This act does not even define what Public Services means? What the entitlement vis a vis the said public services means? In the Draft we had submitted the definition of public service was very clearly defined:

“service” means all the goods and services, including functions, obligations, responsibility or duty, to be provided or rendered by a public authority”

6. People in Meghalaya start their participation in the structures of democratic governance through constitutionally mandated ‘traditional institutions”. The legitimacy and sense of ownership of these institutions (however flawed) is much more than the structures created by the development administration. For instance, VEC which is imagined as the General Council of the village has in practice become merely a committee of the Dorbar in Khasi & Jaintia Hills. Even in its conception it excludes young men and women of the village because only male and female heads of the household are member of VEC.

The General Council or Dorbar Shynrang Bad Kynthei where all adults of the village are the ones who shall participate in the exercise needs to written down.

7. On the question of the key event the Act envisages for its implementation – the “public Hearing’- it has not been clearly sketched out making it seem that the event is more for the Public to Hear and listen to the Facilitators and the development administration rather than their active participation in the whole process. Also what happens during the period between Public hearings. What happens to grievances, where do the people go for the denial of their entitlement. The Act is silent on that.

8. If any case of corruption is found in the process of Social Audit will it be a grievance or a legal action? How does the institution of Lokayukta Come into this whole process?

9. Moreover, the Act is still structured in a rural context and does not have much to say about the Urban reality of Meghalaya. In absence of institutions of self governance in the Urban Areas how will the Social Audit be Conducted?

These are just some of the glaring lacunae in this act. Thus we suggest:

  1. The Principal Act needs to be amended as soon as possible in a consultative process to ensure that the Act creates a framework that ensures an independent Social Audit process to ensure Transparency, Accountability & Participation. The rules for the implementation of the Act needs to be framed in a consultative and transparent manner.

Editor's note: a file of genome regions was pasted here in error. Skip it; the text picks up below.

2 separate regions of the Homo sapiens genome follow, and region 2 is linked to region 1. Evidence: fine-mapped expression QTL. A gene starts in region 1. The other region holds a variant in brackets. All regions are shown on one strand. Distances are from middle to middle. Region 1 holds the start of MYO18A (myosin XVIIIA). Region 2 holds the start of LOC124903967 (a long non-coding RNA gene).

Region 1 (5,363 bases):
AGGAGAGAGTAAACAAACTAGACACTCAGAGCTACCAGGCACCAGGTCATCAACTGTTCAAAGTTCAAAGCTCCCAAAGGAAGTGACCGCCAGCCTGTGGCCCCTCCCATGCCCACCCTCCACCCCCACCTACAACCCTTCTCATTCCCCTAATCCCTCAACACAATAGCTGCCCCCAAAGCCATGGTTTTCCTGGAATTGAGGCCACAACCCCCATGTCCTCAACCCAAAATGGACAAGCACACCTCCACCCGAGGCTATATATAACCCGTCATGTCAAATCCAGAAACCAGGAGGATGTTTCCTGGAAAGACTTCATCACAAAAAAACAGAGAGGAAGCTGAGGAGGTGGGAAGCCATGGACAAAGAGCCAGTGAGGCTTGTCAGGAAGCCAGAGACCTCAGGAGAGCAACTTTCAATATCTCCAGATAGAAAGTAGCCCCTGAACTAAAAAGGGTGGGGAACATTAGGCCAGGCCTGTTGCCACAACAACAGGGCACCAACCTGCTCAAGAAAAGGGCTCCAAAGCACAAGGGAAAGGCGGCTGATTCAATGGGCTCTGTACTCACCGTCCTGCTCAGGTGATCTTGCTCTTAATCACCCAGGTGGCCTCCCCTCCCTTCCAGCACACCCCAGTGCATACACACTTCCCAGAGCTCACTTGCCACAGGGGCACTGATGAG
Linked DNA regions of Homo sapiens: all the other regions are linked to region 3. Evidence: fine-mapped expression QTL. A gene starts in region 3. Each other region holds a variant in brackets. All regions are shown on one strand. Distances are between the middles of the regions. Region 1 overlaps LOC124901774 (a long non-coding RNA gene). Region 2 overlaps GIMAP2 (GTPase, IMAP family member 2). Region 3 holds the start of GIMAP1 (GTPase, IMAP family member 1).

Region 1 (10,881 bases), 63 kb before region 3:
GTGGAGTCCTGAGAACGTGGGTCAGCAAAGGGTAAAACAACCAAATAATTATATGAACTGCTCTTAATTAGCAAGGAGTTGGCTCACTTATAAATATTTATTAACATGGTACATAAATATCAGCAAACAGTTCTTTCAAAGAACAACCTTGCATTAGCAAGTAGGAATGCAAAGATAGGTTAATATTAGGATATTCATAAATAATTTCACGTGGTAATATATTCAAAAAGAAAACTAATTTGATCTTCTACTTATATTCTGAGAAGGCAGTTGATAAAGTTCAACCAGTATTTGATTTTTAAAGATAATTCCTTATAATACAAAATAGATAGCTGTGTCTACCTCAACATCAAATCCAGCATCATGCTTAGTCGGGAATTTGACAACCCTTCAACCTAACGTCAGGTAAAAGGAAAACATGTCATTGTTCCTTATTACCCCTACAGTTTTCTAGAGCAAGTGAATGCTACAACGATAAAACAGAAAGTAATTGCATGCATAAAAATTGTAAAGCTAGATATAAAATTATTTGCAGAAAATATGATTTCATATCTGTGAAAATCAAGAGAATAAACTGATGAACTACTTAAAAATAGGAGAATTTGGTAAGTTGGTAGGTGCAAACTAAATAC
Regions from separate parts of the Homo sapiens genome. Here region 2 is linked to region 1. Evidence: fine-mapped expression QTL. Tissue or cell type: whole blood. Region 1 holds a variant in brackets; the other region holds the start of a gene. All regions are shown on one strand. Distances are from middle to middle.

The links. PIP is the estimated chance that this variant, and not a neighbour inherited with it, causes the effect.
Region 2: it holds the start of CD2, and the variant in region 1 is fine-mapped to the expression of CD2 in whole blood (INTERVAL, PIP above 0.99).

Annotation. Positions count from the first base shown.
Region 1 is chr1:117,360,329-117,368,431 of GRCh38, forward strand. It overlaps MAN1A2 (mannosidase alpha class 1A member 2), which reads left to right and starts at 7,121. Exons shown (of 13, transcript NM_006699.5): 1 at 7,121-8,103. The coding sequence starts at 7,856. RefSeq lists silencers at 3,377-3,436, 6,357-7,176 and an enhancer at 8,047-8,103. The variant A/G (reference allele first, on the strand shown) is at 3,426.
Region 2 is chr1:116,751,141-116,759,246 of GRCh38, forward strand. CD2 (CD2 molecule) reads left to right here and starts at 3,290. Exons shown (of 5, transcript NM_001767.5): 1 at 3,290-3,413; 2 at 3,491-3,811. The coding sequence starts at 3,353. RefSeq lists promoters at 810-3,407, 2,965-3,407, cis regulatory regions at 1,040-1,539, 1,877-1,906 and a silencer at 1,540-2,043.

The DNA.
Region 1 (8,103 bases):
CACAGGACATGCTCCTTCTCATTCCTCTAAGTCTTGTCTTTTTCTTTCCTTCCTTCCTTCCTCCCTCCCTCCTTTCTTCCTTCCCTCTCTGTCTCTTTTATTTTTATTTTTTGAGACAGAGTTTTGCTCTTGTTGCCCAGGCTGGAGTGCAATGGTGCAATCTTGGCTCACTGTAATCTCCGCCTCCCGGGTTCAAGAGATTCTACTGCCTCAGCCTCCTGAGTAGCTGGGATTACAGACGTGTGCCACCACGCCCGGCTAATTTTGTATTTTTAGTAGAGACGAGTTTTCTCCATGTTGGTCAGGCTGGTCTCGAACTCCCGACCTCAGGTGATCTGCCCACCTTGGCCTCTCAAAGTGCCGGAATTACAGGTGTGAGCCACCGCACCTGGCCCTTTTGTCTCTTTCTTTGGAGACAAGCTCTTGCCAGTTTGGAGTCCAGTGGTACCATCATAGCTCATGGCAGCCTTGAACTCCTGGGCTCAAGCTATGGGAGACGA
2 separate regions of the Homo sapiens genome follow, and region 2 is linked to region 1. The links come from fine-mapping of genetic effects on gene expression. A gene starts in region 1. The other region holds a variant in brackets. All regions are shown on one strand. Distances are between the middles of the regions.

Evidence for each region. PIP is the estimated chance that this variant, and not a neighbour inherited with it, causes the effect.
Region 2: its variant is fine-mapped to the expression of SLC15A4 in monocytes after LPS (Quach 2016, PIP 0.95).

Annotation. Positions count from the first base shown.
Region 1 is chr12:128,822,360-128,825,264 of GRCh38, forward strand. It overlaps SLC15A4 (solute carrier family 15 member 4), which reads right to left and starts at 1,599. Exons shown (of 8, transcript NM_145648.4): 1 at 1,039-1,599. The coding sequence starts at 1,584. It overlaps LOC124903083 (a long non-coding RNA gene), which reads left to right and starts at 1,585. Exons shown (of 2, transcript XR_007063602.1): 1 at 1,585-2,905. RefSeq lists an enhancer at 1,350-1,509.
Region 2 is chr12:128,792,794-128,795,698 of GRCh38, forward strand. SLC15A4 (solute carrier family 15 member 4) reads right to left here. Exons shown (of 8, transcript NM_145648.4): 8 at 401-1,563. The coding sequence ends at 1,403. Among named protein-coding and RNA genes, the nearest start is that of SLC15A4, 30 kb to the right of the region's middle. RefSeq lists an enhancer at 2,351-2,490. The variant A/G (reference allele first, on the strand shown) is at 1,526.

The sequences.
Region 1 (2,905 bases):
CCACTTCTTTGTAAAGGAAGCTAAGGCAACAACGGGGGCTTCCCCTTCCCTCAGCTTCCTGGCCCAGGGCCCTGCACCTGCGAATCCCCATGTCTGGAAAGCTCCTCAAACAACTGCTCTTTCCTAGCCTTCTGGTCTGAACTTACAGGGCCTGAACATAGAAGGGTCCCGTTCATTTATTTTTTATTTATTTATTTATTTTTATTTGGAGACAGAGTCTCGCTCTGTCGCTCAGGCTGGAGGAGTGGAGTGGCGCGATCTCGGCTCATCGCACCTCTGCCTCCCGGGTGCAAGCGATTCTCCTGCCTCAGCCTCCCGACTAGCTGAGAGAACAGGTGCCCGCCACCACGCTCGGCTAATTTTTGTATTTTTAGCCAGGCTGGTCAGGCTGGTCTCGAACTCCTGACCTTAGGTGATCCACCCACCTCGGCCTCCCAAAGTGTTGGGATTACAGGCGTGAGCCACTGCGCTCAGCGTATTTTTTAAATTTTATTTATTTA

2. The Principal Act needs to comply with the Auditing standards set by the Comptroller & Auditor General of India standards about its independence and formats of audit.
  3. Traditional Institutions as well as sixth Schedule institutions need to be made a party to this Act in order to ensure its effectiveness and legitimacy.
  4. At the Village level the Social Audit General Council needs to be all the adults residing in that village.
  5. As soon as possible either this act needs to be amended to include timelines, citizen charters, obligations of public authority, penalties for non compliance in delivery of Public Services. Better still the government should legislate THE RIGHT OF CITIZENS FOR GRIEVANCE REDRESS AND SERVICE GUARANTEE IN MEGHALAYA Act.
  6. State level Social Audit Council needs to be reconstituted with proper search and selection process which ensures independence of the Council. For a format of such a search & selection committee Lokayukta Act can be a model. Till such a process is instituted and legislated appointments to this have to be kept in abeyance.
  7. Rules for the Act (as amended in light of public consultation) should be made after a proper field-testing in of procedures, system, formats of audit.
  8. If any case of corruption is found under this Act, the case should be automatically sent as a FIR to the office of the Lokayukta to fix responsibilities and take action against the culprit(s).